A brief history of medicine demonstrates the use of herbal medicine for the effective treatment of various ailments. Herbal medicine has been used since long in various forms including the decoction, powdered sample, oleoresins, crude extracts, fixed oil, essential oil, etc. Various plants have been used in multiple types of food items for preservation and therapeutic effects. In this regard, essential oils have been manifested by several reporters to play a major role. Essential oils have the property to attenuate the effects of free radicals, for example, reactive oxygen species (ROS) which are derived from the metabolism of oxygen and exogenous agents. ROS are responsible for wide variety of diseased conditions including oxidative stress and nervous disorders. Essential oils are well known for their radicals scavenging properties and amelioration of various cognitive disorders. Among the cognitive disorders, Alzheimer's disease (AD) is the most common in elderly people. One of the best therapeutic approaches for AD is to increase the concentration of the neurotransmitter (Acetylcholine) by inhibiting the enzyme (acetyl cholinesterase) responsible for its breakdown. Various drugs originated either from natural or synthetic sources are being used for the management of AD and other nervous disorders. Similarly, it has also been reported that oxidative stress are responsible for wide variety of mental diseases due to neuronal degeneration and other factors. Oxidative stress is mainly developed due to increase in concentration of free radicals within the body. The free radicals have been reported by numerous researchers to possess multiple destructive properties, and the research interest has been focused on scavenging the free radicals and avoiding their deteriorating effects. In this context, investigators are trying to explore more and more sources of natural and synthetic bioactive principles. The natural drugs are being preferred over the synthetic due to their negligible harmful and deleterious effects. That is why researchers are trying to explore novel sources of natural medicine.,,,,,,,, Among the natural sources, herbal medicines have been shown promising results due to the presence of numerous secondary metabolites and essential oil. Essential oils isolated from various plants have been reported to possess marked acetyl cholinesterase inhibitory and radicals scavenging potentials.,, Traditional knowledge also demonstrates the use of essential oil for various nervous system disorders.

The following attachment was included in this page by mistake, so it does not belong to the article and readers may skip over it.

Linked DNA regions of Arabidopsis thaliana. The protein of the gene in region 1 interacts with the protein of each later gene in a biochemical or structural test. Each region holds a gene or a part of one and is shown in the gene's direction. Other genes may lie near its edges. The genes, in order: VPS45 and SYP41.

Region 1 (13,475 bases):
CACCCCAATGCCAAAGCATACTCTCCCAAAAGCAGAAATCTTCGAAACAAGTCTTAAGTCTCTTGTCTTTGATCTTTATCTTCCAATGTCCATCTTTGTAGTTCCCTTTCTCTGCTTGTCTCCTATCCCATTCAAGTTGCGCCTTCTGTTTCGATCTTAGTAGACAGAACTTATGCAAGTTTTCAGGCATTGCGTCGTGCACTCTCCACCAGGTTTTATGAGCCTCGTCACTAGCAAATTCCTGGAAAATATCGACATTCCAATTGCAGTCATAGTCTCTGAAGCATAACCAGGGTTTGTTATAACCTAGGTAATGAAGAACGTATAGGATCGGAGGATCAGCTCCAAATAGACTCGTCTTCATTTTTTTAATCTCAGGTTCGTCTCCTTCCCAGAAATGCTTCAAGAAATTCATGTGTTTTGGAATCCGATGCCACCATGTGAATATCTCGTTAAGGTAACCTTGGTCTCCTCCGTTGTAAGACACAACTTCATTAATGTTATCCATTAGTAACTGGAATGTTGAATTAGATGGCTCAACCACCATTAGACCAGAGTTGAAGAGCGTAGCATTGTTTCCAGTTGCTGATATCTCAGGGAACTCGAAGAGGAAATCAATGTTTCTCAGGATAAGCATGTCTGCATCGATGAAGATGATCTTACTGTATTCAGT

Xylopia aethiopica is a deciduous tree, belongs to the family Annonaceae. It is popularly known as “African pepper,” “Ethiopian pepper” or “Guinea pepper.” It is a small tree which can reach 20 m in height. Its fruits are used as spice and stimulate the appetite. It is widely distributed in the West African rainforest from Senegal to Sudan in Eastern Africa and down to Angola in Southern Africa. Its organs are used in African traditional medicine, only or in association with other plants for the treatment of the skin infections, cholera, dysentery, and the hernia.